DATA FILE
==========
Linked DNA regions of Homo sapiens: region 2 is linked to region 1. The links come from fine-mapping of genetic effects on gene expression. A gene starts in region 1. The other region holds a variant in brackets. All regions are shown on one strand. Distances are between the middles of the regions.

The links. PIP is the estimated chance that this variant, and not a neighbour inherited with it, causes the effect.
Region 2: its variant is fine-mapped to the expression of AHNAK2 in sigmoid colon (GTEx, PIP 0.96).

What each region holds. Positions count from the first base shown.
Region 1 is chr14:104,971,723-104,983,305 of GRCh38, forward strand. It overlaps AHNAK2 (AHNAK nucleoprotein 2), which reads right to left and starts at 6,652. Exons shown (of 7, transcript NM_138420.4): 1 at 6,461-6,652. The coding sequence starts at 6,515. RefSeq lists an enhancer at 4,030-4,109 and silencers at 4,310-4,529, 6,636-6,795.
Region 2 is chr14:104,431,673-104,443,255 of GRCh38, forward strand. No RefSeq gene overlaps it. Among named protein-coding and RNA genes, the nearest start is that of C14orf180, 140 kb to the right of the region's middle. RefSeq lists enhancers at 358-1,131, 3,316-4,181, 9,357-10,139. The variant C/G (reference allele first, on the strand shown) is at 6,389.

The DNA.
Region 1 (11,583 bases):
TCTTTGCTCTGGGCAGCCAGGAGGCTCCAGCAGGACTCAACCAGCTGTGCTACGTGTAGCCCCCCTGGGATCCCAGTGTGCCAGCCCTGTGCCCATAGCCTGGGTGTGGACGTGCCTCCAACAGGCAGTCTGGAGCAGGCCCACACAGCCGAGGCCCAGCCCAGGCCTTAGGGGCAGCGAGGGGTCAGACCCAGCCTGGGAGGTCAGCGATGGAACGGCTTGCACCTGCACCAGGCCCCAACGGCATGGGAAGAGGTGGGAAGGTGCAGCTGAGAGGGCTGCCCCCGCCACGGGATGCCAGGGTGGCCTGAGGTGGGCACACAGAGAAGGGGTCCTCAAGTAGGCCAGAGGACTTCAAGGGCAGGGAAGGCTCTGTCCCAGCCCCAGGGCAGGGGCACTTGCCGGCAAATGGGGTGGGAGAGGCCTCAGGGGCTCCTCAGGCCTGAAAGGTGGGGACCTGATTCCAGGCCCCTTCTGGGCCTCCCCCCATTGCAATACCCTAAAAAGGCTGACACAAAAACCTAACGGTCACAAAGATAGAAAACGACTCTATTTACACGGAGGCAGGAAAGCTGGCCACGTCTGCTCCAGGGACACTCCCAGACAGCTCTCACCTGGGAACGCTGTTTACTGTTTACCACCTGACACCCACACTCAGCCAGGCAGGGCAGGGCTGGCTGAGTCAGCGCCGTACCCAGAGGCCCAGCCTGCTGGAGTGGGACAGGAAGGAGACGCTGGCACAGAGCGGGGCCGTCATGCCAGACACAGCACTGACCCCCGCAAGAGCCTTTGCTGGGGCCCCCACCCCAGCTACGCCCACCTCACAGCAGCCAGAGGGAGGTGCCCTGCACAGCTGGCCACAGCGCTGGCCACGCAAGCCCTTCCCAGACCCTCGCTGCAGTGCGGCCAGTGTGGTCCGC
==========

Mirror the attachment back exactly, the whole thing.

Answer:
Linked DNA regions of Homo sapiens: region 2 is linked to region 1. The links come from fine-mapping of genetic effects on gene expression. A gene starts in region 1. The other region holds a variant in brackets. All regions are shown on one strand. Distances are between the middles of the regions.

The links. PIP is the estimated chance that this variant, and not a neighbour inherited with it, causes the effect.
Region 2: its variant is fine-mapped to the expression of AHNAK2 in sigmoid colon (GTEx, PIP 0.96).

What each region holds. Positions count from the first base shown.
Region 1 is chr14:104,971,723-104,983,305 of GRCh38, forward strand. It overlaps AHNAK2 (AHNAK nucleoprotein 2), which reads right to left and starts at 6,652. Exons shown (of 7, transcript NM_138420.4): 1 at 6,461-6,652. The coding sequence starts at 6,515. RefSeq lists an enhancer at 4,030-4,109 and silencers at 4,310-4,529, 6,636-6,795.
Region 2 is chr14:104,431,673-104,443,255 of GRCh38, forward strand. No RefSeq gene overlaps it. Among named protein-coding and RNA genes, the nearest start is that of C14orf180, 140 kb to the right of the region's middle. RefSeq lists enhancers at 358-1,131, 3,316-4,181, 9,357-10,139. The variant C/G (reference allele first, on the strand shown) is at 6,389.

The DNA.
Region 1 (11,583 bases):
TCTTTGCTCTGGGCAGCCAGGAGGCTCCAGCAGGACTCAACCAGCTGTGCTACGTGTAGCCCCCCTGGGATCCCAGTGTGCCAGCCCTGTGCCCATAGCCTGGGTGTGGACGTGCCTCCAACAGGCAGTCTGGAGCAGGCCCACACAGCCGAGGCCCAGCCCAGGCCTTAGGGGCAGCGAGGGGTCAGACCCAGCCTGGGAGGTCAGCGATGGAACGGCTTGCACCTGCACCAGGCCCCAACGGCATGGGAAGAGGTGGGAAGGTGCAGCTGAGAGGGCTGCCCCCGCCACGGGATGCCAGGGTGGCCTGAGGTGGGCACACAGAGAAGGGGTCCTCAAGTAGGCCAGAGGACTTCAAGGGCAGGGAAGGCTCTGTCCCAGCCCCAGGGCAGGGGCACTTGCCGGCAAATGGGGTGGGAGAGGCCTCAGGGGCTCCTCAGGCCTGAAAGGTGGGGACCTGATTCCAGGCCCCTTCTGGGCCTCCCCCCATTGCAATACCCTAAAAAGGCTGACACAAAAACCTAACGGTCACAAAGATAGAAAACGACTCTATTTACACGGAGGCAGGAAAGCTGGCCACGTCTGCTCCAGGGACACTCCCAGACAGCTCTCACCTGGGAACGCTGTTTACTGTTTACCACCTGACACCCACACTCAGCCAGGCAGGGCAGGGCTGGCTGAGTCAGCGCCGTACCCAGAGGCCCAGCCTGCTGGAGTGGGACAGGAAGGAGACGCTGGCACAGAGCGGGGCCGTCATGCCAGACACAGCACTGACCCCCGCAAGAGCCTTTGCTGGGGCCCCCACCCCAGCTACGCCCACCTCACAGCAGCCAGAGGGAGGTGCCCTGCACAGCTGGCCACAGCGCTGGCCACGCAAGCCCTTCCCAGACCCTCGCTGCAGTGCGGCCAGTGTGGTCCGC